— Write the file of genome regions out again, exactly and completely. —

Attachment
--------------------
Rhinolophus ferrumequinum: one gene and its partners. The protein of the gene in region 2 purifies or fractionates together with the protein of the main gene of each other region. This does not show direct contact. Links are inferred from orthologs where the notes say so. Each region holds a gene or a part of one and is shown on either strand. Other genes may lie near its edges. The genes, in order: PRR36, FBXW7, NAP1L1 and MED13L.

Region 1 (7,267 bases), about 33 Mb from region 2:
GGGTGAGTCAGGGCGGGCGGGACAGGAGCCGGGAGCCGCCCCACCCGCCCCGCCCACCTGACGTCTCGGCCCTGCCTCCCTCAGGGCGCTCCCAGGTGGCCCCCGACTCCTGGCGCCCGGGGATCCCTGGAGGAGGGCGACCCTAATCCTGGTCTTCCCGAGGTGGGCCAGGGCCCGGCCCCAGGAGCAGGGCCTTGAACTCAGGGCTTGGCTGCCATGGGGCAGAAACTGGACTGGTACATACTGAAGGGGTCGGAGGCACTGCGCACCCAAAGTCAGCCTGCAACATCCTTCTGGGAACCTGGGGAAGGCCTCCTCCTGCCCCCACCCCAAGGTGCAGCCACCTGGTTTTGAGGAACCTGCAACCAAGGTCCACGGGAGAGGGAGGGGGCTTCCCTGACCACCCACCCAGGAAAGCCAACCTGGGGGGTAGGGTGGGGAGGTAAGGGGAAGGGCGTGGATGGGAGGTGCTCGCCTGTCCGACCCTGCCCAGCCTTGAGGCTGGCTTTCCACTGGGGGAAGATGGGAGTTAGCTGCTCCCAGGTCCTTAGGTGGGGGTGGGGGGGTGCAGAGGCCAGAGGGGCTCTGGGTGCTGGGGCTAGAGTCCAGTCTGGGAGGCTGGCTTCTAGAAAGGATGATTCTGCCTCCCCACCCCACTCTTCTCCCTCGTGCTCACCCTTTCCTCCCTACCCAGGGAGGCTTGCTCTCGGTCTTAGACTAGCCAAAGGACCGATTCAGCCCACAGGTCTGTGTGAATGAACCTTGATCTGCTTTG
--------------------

Rhinolophus ferrumequinum: one gene and its partners. The protein of the gene in region 2 purifies or fractionates together with the protein of the main gene of each other region. This does not show direct contact. Links are inferred from orthologs where the notes say so. Each region holds a gene or a part of one and is shown on either strand. Other genes may lie near its edges. The genes, in order: PRR36, FBXW7, NAP1L1 and MED13L.

Region 1 (7,267 bases), about 33 Mb from region 2:
GGGTGAGTCAGGGCGGGCGGGACAGGAGCCGGGAGCCGCCCCACCCGCCCCGCCCACCTGACGTCTCGGCCCTGCCTCCCTCAGGGCGCTCCCAGGTGGCCCCCGACTCCTGGCGCCCGGGGATCCCTGGAGGAGGGCGACCCTAATCCTGGTCTTCCCGAGGTGGGCCAGGGCCCGGCCCCAGGAGCAGGGCCTTGAACTCAGGGCTTGGCTGCCATGGGGCAGAAACTGGACTGGTACATACTGAAGGGGTCGGAGGCACTGCGCACCCAAAGTCAGCCTGCAACATCCTTCTGGGAACCTGGGGAAGGCCTCCTCCTGCCCCCACCCCAAGGTGCAGCCACCTGGTTTTGAGGAACCTGCAACCAAGGTCCACGGGAGAGGGAGGGGGCTTCCCTGACCACCCACCCAGGAAAGCCAACCTGGGGGGTAGGGTGGGGAGGTAAGGGGAAGGGCGTGGATGGGAGGTGCTCGCCTGTCCGACCCTGCCCAGCCTTGAGGCTGGCTTTCCACTGGGGGAAGATGGGAGTTAGCTGCTCCCAGGTCCTTAGGTGGGGGTGGGGGGGTGCAGAGGCCAGAGGGGCTCTGGGTGCTGGGGCTAGAGTCCAGTCTGGGAGGCTGGCTTCTAGAAAGGATGATTCTGCCTCCCCACCCCACTCTTCTCCCTCGTGCTCACCCTTTCCTCCCTACCCAGGGAGGCTTGCTCTCGGTCTTAGACTAGCCAAAGGACCGATTCAGCCCACAGGTCTGTGTGAATGAACCTTGATCTGCTTTG